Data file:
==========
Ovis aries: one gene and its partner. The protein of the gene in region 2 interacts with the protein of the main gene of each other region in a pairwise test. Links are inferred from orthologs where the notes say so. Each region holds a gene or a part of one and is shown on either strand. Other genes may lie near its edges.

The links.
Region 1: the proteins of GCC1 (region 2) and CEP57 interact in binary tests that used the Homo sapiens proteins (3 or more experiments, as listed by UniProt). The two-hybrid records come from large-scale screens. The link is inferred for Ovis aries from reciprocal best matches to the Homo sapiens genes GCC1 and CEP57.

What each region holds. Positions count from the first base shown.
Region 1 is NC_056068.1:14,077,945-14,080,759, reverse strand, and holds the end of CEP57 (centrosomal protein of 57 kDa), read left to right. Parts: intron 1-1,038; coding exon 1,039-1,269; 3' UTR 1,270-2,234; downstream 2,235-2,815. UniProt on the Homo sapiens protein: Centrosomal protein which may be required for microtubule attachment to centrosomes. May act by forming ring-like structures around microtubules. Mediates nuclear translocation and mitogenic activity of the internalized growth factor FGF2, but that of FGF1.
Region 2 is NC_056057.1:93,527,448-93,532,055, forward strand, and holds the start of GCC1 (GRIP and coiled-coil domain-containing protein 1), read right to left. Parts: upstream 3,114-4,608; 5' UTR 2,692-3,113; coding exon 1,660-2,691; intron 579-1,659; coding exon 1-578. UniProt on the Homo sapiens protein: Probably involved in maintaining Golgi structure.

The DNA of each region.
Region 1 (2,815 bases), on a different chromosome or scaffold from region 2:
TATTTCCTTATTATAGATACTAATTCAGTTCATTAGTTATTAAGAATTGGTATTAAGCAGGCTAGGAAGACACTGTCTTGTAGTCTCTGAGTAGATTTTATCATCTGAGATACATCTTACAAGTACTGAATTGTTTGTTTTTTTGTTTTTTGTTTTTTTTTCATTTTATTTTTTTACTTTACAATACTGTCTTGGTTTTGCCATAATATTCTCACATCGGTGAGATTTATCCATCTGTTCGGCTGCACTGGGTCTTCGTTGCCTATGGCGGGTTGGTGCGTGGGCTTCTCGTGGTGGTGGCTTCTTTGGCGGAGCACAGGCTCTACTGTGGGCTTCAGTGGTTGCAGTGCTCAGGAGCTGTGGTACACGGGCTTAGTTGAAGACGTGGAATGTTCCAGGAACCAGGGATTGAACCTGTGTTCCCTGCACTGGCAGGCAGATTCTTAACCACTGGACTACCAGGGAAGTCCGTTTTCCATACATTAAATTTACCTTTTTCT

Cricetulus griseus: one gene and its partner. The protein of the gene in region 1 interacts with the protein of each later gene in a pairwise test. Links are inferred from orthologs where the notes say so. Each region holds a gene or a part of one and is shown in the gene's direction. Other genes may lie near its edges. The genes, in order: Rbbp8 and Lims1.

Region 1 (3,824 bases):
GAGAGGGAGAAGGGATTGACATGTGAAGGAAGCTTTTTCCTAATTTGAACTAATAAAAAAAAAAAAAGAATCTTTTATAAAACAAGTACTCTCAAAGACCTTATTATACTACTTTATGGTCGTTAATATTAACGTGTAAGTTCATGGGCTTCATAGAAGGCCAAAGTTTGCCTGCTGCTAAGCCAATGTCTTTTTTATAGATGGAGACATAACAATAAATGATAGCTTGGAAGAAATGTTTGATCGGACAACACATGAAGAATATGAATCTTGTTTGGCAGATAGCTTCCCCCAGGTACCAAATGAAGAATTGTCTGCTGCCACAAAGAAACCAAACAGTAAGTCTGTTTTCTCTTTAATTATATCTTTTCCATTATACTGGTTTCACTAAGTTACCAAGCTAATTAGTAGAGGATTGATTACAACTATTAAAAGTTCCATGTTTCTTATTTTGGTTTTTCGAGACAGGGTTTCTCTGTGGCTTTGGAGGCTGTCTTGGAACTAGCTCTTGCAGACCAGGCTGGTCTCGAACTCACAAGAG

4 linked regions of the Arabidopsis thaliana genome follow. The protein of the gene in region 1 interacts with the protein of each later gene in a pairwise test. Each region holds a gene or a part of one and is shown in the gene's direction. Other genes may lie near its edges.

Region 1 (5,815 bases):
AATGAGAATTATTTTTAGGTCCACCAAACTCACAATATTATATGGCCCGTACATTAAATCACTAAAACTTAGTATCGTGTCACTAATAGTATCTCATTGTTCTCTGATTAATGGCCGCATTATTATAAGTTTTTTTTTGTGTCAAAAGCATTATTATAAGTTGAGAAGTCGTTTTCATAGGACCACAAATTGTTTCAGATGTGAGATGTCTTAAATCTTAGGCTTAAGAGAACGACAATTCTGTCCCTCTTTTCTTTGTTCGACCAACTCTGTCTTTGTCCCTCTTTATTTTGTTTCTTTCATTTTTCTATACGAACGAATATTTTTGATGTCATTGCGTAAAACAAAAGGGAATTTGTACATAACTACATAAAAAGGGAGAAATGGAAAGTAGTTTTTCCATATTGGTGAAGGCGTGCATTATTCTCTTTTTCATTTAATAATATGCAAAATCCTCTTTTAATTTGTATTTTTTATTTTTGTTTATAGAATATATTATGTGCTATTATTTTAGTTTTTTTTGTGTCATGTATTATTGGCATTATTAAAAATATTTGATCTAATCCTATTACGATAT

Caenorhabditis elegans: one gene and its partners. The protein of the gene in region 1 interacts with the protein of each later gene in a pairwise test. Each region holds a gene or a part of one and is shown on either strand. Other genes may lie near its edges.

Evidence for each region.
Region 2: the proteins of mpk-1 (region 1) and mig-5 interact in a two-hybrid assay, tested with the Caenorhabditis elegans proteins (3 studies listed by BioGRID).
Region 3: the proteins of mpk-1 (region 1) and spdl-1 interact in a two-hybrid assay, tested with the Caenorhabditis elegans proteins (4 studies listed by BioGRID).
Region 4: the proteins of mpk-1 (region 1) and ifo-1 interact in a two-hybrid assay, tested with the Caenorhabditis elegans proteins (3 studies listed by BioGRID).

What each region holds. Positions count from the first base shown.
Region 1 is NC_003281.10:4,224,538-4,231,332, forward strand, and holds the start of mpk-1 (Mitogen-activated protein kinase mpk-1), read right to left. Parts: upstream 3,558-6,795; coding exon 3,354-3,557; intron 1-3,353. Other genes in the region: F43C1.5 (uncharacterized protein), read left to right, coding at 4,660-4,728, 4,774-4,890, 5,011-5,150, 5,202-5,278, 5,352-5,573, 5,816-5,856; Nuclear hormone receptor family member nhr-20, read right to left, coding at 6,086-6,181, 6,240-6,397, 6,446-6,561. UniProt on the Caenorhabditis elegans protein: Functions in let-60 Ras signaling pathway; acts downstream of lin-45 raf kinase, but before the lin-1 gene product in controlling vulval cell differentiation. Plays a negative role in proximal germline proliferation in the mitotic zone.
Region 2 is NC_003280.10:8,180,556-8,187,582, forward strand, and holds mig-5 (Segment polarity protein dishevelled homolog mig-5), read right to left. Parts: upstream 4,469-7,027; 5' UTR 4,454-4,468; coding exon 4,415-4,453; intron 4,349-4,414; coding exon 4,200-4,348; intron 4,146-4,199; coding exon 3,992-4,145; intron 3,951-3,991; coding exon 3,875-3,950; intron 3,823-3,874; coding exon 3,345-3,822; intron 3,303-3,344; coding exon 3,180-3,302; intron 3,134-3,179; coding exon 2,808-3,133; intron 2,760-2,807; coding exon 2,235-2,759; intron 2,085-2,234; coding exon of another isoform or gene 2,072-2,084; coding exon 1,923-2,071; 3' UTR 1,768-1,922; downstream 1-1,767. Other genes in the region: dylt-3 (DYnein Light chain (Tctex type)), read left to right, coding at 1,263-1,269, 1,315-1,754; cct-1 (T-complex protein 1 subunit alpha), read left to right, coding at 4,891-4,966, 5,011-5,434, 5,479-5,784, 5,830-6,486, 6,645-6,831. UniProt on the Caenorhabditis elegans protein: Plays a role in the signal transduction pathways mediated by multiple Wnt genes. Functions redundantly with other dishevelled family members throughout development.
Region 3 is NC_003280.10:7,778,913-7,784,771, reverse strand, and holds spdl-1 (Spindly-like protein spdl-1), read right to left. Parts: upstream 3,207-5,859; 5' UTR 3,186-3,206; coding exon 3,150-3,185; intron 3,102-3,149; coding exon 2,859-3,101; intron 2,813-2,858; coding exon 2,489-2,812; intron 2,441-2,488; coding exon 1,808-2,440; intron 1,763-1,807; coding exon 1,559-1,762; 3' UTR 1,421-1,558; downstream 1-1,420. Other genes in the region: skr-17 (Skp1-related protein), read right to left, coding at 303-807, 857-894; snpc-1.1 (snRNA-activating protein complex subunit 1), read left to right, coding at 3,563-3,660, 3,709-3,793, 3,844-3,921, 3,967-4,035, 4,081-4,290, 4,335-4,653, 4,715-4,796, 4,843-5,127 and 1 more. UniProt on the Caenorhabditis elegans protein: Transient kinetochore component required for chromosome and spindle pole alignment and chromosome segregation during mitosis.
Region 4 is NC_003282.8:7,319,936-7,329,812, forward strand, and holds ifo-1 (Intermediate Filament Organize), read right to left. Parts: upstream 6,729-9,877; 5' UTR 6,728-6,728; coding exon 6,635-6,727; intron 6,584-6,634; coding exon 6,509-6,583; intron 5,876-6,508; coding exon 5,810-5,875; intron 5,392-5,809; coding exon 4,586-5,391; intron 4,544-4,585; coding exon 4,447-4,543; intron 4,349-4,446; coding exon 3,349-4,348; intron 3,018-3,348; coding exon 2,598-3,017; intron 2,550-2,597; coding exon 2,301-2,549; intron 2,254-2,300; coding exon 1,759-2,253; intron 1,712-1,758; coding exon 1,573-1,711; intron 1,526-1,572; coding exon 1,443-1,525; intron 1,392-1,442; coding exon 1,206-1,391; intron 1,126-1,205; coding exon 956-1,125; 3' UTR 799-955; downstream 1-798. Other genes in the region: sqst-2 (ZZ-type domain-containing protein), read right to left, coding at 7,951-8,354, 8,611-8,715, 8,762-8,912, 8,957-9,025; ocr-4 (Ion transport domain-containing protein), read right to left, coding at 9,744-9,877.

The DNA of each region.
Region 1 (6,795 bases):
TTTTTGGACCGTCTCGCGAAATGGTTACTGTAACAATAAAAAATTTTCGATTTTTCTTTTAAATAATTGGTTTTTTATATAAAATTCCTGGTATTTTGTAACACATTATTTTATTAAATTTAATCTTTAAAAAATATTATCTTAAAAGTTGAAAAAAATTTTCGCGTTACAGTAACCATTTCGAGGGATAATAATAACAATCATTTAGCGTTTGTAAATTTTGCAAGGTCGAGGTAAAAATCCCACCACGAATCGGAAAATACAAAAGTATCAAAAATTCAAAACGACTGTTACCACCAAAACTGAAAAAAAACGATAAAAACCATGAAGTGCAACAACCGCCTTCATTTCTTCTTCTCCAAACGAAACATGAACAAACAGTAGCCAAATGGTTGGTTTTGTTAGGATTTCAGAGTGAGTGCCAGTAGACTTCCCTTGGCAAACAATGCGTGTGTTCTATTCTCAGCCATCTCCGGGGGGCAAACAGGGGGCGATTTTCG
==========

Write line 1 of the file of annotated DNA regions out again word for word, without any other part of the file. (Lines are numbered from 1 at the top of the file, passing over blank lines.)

Ovis aries: one gene and its partner. The protein of the gene in region 2 interacts with the protein of the main gene of each other region in a pairwise test. Links are inferred from orthologs where the notes say so. Each region holds a gene or a part of one and is shown on either strand. Other genes may lie near its edges.